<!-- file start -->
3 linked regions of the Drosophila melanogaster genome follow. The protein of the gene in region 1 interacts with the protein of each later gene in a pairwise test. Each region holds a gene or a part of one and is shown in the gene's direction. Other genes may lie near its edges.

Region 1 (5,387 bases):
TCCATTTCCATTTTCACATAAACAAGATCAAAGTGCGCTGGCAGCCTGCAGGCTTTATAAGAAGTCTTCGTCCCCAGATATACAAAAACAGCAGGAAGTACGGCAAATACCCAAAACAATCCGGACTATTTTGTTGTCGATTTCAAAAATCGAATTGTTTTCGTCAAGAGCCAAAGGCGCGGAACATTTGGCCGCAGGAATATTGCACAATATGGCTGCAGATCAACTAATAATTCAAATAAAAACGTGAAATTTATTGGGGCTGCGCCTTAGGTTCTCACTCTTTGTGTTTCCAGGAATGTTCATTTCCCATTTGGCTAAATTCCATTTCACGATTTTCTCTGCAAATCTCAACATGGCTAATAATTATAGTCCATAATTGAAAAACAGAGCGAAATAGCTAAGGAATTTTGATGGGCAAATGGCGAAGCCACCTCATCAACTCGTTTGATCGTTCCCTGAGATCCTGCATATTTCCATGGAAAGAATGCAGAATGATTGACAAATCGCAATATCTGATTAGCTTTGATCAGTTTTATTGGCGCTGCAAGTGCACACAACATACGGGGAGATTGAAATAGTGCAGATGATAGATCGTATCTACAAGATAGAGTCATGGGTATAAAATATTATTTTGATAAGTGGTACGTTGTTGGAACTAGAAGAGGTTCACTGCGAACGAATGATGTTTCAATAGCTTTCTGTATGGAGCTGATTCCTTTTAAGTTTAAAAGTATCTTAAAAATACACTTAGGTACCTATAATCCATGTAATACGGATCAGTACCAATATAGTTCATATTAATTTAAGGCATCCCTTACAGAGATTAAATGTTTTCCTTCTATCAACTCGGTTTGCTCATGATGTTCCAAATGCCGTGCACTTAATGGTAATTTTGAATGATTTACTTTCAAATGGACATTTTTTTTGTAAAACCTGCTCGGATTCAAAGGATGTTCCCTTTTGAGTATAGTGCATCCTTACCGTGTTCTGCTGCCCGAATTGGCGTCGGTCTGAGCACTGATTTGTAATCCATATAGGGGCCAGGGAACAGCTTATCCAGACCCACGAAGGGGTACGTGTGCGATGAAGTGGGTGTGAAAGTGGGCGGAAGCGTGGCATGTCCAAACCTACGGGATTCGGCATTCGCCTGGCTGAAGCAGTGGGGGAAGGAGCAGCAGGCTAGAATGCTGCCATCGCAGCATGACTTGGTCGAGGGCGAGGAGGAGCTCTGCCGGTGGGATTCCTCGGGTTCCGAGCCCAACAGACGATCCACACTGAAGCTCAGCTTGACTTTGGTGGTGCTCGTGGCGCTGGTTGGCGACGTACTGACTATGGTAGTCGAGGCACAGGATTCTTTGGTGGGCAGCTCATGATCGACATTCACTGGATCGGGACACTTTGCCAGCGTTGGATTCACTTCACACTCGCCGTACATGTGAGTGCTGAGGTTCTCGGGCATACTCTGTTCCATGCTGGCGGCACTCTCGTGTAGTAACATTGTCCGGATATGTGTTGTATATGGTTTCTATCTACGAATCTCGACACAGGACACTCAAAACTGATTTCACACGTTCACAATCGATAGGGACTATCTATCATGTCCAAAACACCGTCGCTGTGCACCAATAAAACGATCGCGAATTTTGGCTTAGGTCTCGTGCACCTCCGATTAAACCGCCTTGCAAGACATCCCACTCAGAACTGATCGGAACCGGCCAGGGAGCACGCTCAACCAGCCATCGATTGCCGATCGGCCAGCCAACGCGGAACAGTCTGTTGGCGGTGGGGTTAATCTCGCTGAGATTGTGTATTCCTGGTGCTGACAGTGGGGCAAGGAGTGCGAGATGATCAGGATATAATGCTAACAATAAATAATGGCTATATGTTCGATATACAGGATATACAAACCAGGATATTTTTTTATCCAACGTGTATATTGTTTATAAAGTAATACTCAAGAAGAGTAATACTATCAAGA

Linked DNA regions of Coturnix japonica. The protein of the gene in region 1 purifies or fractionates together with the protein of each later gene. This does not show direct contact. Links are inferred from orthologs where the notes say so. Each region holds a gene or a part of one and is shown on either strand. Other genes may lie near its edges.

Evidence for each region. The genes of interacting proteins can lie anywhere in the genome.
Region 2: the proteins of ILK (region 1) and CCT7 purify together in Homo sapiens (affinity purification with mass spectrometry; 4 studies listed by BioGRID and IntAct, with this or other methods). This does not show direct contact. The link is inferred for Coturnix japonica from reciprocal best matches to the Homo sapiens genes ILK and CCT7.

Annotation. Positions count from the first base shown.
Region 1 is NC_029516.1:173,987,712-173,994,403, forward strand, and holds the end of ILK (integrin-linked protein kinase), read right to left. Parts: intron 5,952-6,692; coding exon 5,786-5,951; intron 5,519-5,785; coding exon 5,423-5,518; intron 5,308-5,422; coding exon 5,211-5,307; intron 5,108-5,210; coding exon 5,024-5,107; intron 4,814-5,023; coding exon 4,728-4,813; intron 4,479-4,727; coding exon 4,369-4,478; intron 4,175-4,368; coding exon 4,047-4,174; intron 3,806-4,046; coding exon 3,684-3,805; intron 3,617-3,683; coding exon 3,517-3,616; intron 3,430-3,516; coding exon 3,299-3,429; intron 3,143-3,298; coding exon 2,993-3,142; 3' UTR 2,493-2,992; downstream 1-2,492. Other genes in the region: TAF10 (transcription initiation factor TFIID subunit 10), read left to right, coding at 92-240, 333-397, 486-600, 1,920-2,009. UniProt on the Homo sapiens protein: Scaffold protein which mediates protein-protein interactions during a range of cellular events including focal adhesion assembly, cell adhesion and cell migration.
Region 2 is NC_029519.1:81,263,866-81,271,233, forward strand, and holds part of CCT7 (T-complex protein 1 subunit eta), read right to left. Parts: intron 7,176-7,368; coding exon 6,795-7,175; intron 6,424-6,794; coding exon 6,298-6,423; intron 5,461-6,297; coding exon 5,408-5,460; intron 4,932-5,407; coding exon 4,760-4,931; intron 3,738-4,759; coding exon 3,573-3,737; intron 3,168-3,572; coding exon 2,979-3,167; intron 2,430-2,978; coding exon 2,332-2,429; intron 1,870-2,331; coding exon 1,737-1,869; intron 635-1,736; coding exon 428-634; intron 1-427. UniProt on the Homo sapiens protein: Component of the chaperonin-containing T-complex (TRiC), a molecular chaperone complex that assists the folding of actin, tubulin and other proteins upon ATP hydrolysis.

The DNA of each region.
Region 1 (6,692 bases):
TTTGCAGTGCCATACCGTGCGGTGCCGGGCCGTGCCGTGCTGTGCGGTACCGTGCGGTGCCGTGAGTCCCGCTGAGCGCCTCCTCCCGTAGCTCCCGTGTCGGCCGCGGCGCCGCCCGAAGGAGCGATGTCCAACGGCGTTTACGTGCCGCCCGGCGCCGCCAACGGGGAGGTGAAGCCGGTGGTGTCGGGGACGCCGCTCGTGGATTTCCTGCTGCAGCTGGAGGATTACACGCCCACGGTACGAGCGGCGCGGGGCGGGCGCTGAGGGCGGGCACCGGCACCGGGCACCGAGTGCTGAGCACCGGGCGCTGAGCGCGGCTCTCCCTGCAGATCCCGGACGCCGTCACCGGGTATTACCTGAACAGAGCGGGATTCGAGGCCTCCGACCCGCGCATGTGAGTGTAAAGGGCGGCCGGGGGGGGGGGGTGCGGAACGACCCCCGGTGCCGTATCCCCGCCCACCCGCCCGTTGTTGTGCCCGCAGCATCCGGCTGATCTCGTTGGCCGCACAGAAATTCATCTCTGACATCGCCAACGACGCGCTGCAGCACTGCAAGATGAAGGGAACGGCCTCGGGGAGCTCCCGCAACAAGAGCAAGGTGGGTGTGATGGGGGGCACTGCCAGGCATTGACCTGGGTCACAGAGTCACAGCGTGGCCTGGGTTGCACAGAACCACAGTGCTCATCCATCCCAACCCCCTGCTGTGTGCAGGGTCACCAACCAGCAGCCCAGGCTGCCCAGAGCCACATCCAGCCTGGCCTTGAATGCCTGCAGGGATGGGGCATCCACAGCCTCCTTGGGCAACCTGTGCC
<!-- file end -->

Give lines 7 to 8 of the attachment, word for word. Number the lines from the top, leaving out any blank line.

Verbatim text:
Annotation. Positions count from the first base shown.
Region 1 is NC_029516.1:173,987,712-173,994,403, forward strand, and holds the end of ILK (integrin-linked protein kinase), read right to left. Parts: intron 5,952-6,692; coding exon 5,786-5,951; intron 5,519-5,785; coding exon 5,423-5,518; intron 5,308-5,422; coding exon 5,211-5,307; intron 5,108-5,210; coding exon 5,024-5,107; intron 4,814-5,023; coding exon 4,728-4,813; intron 4,479-4,727; coding exon 4,369-4,478; intron 4,175-4,368; coding exon 4,047-4,174; intron 3,806-4,046; coding exon 3,684-3,805; intron 3,617-3,683; coding exon 3,517-3,616; intron 3,430-3,516; coding exon 3,299-3,429; intron 3,143-3,298; coding exon 2,993-3,142; 3' UTR 2,493-2,992; downstream 1-2,492. Other genes in the region: TAF10 (transcription initiation factor TFIID subunit 10), read left to right, coding at 92-240, 333-397, 486-600, 1,920-2,009. UniProt on the Homo sapiens protein: Scaffold protein which mediates protein-protein interactions during a range of cellular events including focal adhesion assembly, cell adhesion and cell migration.